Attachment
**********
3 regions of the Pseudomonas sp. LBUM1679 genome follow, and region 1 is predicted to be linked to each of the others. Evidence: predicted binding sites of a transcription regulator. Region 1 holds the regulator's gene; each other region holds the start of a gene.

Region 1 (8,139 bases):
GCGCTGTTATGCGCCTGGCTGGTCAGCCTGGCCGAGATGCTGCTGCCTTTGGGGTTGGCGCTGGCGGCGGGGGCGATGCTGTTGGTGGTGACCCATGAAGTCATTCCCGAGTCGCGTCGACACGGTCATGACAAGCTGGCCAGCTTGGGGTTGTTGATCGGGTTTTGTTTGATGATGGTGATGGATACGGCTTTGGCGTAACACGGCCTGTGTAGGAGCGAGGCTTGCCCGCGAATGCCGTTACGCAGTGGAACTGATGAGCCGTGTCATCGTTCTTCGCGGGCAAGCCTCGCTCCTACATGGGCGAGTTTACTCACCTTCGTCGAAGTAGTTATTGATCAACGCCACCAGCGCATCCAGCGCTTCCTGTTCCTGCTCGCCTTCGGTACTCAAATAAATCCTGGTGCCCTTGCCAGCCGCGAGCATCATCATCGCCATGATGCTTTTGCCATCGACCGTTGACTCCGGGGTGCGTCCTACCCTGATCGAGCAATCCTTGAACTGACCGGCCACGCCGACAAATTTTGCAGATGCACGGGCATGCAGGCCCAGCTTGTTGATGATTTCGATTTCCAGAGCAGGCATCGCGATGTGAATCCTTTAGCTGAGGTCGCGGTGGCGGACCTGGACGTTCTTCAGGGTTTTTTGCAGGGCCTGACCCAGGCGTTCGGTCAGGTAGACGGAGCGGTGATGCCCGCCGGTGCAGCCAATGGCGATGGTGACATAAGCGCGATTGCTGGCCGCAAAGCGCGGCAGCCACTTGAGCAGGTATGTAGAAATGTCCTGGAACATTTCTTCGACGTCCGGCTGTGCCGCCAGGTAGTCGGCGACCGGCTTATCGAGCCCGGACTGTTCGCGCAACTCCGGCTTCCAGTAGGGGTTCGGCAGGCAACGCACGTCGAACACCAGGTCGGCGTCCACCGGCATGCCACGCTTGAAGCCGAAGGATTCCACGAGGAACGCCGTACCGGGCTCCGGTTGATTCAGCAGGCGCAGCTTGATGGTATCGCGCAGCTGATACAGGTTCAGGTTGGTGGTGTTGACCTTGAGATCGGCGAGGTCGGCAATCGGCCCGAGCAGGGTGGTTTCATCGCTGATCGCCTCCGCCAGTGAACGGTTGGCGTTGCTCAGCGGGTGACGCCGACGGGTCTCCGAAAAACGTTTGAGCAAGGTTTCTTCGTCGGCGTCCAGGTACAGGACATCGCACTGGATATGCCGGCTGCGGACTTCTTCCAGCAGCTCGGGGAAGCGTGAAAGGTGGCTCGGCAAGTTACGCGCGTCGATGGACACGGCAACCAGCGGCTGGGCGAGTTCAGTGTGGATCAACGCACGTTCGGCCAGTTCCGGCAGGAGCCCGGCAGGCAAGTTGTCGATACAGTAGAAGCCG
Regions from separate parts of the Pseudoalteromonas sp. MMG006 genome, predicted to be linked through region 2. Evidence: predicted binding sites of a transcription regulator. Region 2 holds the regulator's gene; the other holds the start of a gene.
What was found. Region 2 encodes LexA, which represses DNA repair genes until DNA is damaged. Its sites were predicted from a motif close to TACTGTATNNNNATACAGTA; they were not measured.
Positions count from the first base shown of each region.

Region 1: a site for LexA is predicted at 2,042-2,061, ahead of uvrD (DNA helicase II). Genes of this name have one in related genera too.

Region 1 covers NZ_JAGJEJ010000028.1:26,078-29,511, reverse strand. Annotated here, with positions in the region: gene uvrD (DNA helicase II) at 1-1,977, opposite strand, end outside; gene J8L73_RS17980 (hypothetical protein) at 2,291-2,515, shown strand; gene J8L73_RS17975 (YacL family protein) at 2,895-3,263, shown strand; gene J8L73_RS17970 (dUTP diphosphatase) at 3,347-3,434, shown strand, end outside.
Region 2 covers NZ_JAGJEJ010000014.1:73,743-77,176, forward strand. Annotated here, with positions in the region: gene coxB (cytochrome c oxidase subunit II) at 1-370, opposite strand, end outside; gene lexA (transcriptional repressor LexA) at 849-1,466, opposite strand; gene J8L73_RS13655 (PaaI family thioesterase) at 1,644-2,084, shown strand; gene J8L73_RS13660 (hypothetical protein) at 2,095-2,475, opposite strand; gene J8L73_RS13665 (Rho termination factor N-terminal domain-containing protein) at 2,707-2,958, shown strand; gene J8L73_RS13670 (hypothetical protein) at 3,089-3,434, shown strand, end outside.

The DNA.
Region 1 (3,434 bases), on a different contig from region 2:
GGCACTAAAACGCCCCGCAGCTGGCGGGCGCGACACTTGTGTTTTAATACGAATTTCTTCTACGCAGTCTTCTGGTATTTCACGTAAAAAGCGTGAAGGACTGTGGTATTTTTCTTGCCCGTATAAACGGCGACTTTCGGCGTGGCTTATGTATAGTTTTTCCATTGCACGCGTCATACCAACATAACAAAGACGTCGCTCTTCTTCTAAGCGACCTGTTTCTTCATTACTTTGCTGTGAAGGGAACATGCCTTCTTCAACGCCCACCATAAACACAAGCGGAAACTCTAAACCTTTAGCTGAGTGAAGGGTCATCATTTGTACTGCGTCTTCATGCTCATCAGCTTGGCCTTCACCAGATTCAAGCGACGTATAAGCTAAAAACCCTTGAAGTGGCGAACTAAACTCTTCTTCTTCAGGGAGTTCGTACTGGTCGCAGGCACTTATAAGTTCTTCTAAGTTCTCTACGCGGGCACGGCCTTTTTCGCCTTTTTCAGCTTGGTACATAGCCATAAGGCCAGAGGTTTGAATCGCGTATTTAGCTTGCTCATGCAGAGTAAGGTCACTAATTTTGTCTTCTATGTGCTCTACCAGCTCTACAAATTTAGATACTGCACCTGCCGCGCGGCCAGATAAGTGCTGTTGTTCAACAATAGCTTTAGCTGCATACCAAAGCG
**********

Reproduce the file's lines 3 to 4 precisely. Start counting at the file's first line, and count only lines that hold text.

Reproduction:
GCGCTGTTATGCGCCTGGCTGGTCAGCCTGGCCGAGATGCTGCTGCCTTTGGGGTTGGCGCTGGCGGCGGGGGCGATGCTGTTGGTGGTGACCCATGAAGTCATTCCCGAGTCGCGTCGACACGGTCATGACAAGCTGGCCAGCTTGGGGTTGTTGATCGGGTTTTGTTTGATGATGGTGATGGATACGGCTTTGGCGTAACACGGCCTGTGTAGGAGCGAGGCTTGCCCGCGAATGCCGTTACGCAGTGGAACTGATGAGCCGTGTCATCGTTCTTCGCGGGCAAGCCTCGCTCCTACATGGGCGAGTTTACTCACCTTCGTCGAAGTAGTTATTGATCAACGCCACCAGCGCATCCAGCGCTTCCTGTTCCTGCTCGCCTTCGGTACTCAAATAAATCCTGGTGCCCTTGCCAGCCGCGAGCATCATCATCGCCATGATGCTTTTGCCATCGACCGTTGACTCCGGGGTGCGTCCTACCCTGATCGAGCAATCCTTGAACTGACCGGCCACGCCGACAAATTTTGCAGATGCACGGGCATGCAGGCCCAGCTTGTTGATGATTTCGATTTCCAGAGCAGGCATCGCGATGTGAATCCTTTAGCTGAGGTCGCGGTGGCGGACCTGGACGTTCTTCAGGGTTTTTTGCAGGGCCTGACCCAGGCGTTCGGTCAGGTAGACGGAGCGGTGATGCCCGCCGGTGCAGCCAATGGCGATGGTGACATAAGCGCGATTGCTGGCCGCAAAGCGCGGCAGCCACTTGAGCAGGTATGTAGAAATGTCCTGGAACATTTCTTCGACGTCCGGCTGTGCCGCCAGGTAGTCGGCGACCGGCTTATCGAGCCCGGACTGTTCGCGCAACTCCGGCTTCCAGTAGGGGTTCGGCAGGCAACGCACGTCGAACACCAGGTCGGCGTCCACCGGCATGCCACGCTTGAAGCCGAAGGATTCCACGAGGAACGCCGTACCGGGCTCCGGTTGATTCAGCAGGCGCAGCTTGATGGTATCGCGCAGCTGATACAGGTTCAGGTTGGTGGTGTTGACCTTGAGATCGGCGAGGTCGGCAATCGGCCCGAGCAGGGTGGTTTCATCGCTGATCGCCTCCGCCAGTGAACGGTTGGCGTTGCTCAGCGGGTGACGCCGACGGGTCTCCGAAAAACGTTTGAGCAAGGTTTCTTCGTCGGCGTCCAGGTACAGGACATCGCACTGGATATGCCGGCTGCGGACTTCTTCCAGCAGCTCGGGGAAGCGTGAAAGGTGGCTCGGCAAGTTACGCGCGTCGATGGACACGGCAACCAGCGGCTGGGCGAGTTCAGTGTGGATCAACGCACGTTCGGCCAGTTCCGGCAGGAGCCCGGCAGGCAAGTTGTCGATACAGTAGAAGCCG
Regions from separate parts of the Pseudoalteromonas sp. MMG006 genome, predicted to be linked through region 2. Evidence: predicted binding sites of a transcription regulator. Region 2 holds the regulator's gene; the other holds the start of a gene.